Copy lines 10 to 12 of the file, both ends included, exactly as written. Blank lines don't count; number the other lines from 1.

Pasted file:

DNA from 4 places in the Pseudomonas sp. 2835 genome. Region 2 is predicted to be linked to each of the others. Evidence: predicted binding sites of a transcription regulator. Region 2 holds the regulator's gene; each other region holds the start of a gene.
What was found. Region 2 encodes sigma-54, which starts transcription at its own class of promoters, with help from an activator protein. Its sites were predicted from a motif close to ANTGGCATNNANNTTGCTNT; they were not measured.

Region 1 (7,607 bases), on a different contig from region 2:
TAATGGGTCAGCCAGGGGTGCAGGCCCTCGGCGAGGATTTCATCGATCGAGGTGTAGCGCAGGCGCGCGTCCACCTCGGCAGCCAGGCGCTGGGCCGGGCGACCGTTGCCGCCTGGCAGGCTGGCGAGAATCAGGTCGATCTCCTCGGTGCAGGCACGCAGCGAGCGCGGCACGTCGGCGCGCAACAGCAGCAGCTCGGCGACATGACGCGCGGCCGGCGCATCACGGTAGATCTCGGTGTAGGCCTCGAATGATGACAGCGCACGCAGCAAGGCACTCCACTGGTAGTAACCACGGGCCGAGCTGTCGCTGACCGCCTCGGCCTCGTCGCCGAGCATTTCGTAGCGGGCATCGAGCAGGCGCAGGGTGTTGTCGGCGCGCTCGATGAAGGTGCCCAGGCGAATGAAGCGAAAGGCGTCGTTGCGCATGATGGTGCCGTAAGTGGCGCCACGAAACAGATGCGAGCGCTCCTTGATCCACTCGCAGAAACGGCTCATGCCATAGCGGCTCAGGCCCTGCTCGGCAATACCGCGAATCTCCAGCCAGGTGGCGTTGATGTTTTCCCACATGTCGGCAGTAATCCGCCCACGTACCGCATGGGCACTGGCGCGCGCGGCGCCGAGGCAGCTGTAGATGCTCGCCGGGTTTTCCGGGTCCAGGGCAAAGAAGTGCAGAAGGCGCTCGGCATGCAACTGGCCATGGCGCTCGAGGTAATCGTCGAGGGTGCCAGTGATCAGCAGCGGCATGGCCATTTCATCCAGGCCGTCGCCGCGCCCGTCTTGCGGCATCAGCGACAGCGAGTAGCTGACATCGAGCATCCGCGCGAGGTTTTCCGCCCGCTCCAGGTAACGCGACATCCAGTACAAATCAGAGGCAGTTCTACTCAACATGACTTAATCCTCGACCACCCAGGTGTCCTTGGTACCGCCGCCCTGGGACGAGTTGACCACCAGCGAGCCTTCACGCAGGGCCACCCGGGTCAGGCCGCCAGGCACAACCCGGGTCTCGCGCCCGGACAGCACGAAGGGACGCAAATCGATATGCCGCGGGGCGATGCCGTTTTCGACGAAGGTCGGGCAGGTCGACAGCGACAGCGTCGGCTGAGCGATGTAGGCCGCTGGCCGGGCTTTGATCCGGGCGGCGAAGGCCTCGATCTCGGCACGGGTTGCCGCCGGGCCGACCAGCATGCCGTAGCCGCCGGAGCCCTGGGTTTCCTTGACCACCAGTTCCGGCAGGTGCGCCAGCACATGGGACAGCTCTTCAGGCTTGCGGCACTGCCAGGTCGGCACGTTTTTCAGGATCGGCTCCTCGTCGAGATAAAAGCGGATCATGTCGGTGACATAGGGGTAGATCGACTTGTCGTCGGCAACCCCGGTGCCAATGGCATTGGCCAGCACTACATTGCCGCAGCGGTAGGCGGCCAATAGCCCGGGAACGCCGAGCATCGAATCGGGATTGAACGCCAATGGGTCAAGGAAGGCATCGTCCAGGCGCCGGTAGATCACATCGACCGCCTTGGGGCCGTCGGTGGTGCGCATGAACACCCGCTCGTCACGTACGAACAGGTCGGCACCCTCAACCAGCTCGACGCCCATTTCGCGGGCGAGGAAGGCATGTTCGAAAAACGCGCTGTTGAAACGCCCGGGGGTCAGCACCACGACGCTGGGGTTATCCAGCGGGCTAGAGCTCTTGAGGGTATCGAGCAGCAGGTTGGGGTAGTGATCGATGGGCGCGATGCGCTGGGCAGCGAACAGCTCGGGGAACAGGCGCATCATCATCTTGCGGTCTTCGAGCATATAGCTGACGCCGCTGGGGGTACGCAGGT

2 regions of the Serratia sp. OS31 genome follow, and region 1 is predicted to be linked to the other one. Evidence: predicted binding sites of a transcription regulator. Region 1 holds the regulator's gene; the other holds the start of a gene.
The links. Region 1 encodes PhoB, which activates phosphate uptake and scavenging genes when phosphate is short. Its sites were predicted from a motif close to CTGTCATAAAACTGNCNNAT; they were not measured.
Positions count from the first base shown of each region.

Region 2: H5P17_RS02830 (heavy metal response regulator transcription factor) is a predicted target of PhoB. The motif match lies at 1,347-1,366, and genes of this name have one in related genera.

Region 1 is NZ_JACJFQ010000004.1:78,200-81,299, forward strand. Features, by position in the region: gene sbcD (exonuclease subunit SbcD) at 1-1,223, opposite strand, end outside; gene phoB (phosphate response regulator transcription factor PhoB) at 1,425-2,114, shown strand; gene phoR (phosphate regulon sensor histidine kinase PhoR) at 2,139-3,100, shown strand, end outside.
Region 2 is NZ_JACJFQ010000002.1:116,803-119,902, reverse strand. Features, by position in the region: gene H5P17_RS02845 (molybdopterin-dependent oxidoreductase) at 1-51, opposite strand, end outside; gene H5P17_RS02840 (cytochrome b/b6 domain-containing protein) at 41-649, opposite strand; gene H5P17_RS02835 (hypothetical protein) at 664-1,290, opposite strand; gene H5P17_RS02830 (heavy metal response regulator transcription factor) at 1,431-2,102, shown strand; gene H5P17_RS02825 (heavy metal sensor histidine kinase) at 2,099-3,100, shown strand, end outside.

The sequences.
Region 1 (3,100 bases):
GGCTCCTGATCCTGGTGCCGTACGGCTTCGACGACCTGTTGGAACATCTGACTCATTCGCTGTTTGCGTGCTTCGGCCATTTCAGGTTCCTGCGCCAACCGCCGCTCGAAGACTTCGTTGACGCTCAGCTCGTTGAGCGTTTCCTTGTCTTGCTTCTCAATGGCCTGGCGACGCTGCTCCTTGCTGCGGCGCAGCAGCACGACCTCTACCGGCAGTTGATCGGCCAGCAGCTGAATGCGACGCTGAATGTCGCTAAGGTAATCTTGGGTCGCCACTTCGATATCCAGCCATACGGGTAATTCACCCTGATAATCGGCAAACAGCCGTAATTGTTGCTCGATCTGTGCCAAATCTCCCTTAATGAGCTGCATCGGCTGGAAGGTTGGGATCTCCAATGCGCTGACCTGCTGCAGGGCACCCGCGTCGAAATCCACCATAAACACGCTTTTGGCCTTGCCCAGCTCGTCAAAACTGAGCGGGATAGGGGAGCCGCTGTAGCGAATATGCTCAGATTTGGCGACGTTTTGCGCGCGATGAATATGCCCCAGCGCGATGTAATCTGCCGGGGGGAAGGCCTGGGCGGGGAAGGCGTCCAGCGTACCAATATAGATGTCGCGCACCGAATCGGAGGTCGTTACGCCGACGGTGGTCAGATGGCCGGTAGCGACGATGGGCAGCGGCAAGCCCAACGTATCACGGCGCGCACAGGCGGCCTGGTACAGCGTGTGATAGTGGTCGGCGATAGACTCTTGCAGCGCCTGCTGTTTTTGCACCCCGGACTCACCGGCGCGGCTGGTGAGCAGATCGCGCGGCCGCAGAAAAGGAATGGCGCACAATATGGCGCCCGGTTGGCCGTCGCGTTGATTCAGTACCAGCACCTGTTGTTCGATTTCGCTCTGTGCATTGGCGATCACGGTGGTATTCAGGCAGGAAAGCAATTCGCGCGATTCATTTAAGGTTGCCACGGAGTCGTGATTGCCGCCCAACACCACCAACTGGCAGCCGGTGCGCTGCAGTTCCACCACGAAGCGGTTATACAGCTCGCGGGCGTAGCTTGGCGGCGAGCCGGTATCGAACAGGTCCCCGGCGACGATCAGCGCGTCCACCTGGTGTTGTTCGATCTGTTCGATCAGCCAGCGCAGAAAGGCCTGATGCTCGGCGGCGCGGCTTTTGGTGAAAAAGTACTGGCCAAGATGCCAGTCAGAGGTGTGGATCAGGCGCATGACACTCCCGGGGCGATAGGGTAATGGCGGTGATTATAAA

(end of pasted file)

Region 2 is NZ_JACJFQ010000002.1:116,803-119,902, reverse strand. Features, by position in the region: gene H5P17_RS02845 (molybdopterin-dependent oxidoreductase) at 1-51, opposite strand, end outside; gene H5P17_RS02840 (cytochrome b/b6 domain-containing protein) at 41-649, opposite strand; gene H5P17_RS02835 (hypothetical protein) at 664-1,290, opposite strand; gene H5P17_RS02830 (heavy metal response regulator transcription factor) at 1,431-2,102, shown strand; gene H5P17_RS02825 (heavy metal sensor histidine kinase) at 2,099-3,100, shown strand, end outside.

The sequences.
Region 1 (3,100 bases):